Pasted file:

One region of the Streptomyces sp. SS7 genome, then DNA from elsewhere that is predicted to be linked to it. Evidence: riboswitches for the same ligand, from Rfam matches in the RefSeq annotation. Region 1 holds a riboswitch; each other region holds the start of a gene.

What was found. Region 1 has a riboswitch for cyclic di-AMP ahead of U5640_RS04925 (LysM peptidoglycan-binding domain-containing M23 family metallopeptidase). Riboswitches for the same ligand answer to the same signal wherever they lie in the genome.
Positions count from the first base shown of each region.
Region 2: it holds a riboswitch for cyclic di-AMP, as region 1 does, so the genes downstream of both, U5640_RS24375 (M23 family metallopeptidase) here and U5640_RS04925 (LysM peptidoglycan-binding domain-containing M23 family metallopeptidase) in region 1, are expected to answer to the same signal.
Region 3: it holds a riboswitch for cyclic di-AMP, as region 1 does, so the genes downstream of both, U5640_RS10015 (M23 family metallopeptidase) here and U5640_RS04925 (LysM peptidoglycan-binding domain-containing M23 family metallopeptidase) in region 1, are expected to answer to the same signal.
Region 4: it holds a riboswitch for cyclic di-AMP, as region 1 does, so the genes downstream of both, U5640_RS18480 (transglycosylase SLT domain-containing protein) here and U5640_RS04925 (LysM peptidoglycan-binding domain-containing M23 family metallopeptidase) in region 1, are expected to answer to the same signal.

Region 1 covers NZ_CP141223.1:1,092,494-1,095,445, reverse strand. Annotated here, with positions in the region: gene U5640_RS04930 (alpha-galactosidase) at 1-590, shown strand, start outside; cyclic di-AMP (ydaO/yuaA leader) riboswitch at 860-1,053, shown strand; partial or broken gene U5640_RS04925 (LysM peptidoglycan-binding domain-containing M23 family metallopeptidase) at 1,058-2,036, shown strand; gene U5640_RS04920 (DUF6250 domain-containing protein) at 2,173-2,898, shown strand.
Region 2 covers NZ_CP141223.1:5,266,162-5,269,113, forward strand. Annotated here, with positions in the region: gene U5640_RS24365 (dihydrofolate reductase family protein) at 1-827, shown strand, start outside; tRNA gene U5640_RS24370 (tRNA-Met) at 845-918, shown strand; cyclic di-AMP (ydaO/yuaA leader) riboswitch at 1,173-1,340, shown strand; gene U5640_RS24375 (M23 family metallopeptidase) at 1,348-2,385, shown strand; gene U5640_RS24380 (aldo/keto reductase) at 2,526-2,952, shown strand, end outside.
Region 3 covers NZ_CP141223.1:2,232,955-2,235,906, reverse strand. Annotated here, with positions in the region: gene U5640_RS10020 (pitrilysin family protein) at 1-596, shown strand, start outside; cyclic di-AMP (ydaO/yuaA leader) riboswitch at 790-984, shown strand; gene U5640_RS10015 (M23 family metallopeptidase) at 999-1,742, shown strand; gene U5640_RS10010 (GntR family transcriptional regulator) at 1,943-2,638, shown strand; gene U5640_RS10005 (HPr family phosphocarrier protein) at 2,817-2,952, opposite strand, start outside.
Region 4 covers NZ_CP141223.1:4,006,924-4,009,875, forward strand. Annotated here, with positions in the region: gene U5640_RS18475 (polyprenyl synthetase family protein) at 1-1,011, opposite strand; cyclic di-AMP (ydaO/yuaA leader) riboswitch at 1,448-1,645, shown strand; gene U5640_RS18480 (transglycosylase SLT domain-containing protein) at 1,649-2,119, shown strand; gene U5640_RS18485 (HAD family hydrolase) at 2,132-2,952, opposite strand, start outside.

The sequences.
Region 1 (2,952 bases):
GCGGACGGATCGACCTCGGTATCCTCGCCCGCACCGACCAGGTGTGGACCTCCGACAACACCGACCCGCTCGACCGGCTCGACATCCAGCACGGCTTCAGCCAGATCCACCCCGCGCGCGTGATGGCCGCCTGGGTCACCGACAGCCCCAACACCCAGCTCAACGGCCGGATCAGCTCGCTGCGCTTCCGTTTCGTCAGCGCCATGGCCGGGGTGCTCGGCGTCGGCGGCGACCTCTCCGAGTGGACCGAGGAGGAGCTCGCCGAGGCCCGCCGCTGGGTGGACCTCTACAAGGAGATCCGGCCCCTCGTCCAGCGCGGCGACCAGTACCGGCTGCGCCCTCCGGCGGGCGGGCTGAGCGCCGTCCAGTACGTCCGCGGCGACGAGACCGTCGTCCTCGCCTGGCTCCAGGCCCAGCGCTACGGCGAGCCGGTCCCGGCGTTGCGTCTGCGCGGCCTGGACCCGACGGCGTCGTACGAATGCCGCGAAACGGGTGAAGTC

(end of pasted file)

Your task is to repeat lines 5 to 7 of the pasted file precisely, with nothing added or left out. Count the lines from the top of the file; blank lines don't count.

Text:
Region 3: it holds a riboswitch for cyclic di-AMP, as region 1 does, so the genes downstream of both, U5640_RS10015 (M23 family metallopeptidase) here and U5640_RS04925 (LysM peptidoglycan-binding domain-containing M23 family metallopeptidase) in region 1, are expected to answer to the same signal.
Region 4: it holds a riboswitch for cyclic di-AMP, as region 1 does, so the genes downstream of both, U5640_RS18480 (transglycosylase SLT domain-containing protein) here and U5640_RS04925 (LysM peptidoglycan-binding domain-containing M23 family metallopeptidase) in region 1, are expected to answer to the same signal.

Region 1 covers NZ_CP141223.1:1,092,494-1,095,445, reverse strand. Annotated here, with positions in the region: gene U5640_RS04930 (alpha-galactosidase) at 1-590, shown strand, start outside; cyclic di-AMP (ydaO/yuaA leader) riboswitch at 860-1,053, shown strand; partial or broken gene U5640_RS04925 (LysM peptidoglycan-binding domain-containing M23 family metallopeptidase) at 1,058-2,036, shown strand; gene U5640_RS04920 (DUF6250 domain-containing protein) at 2,173-2,898, shown strand.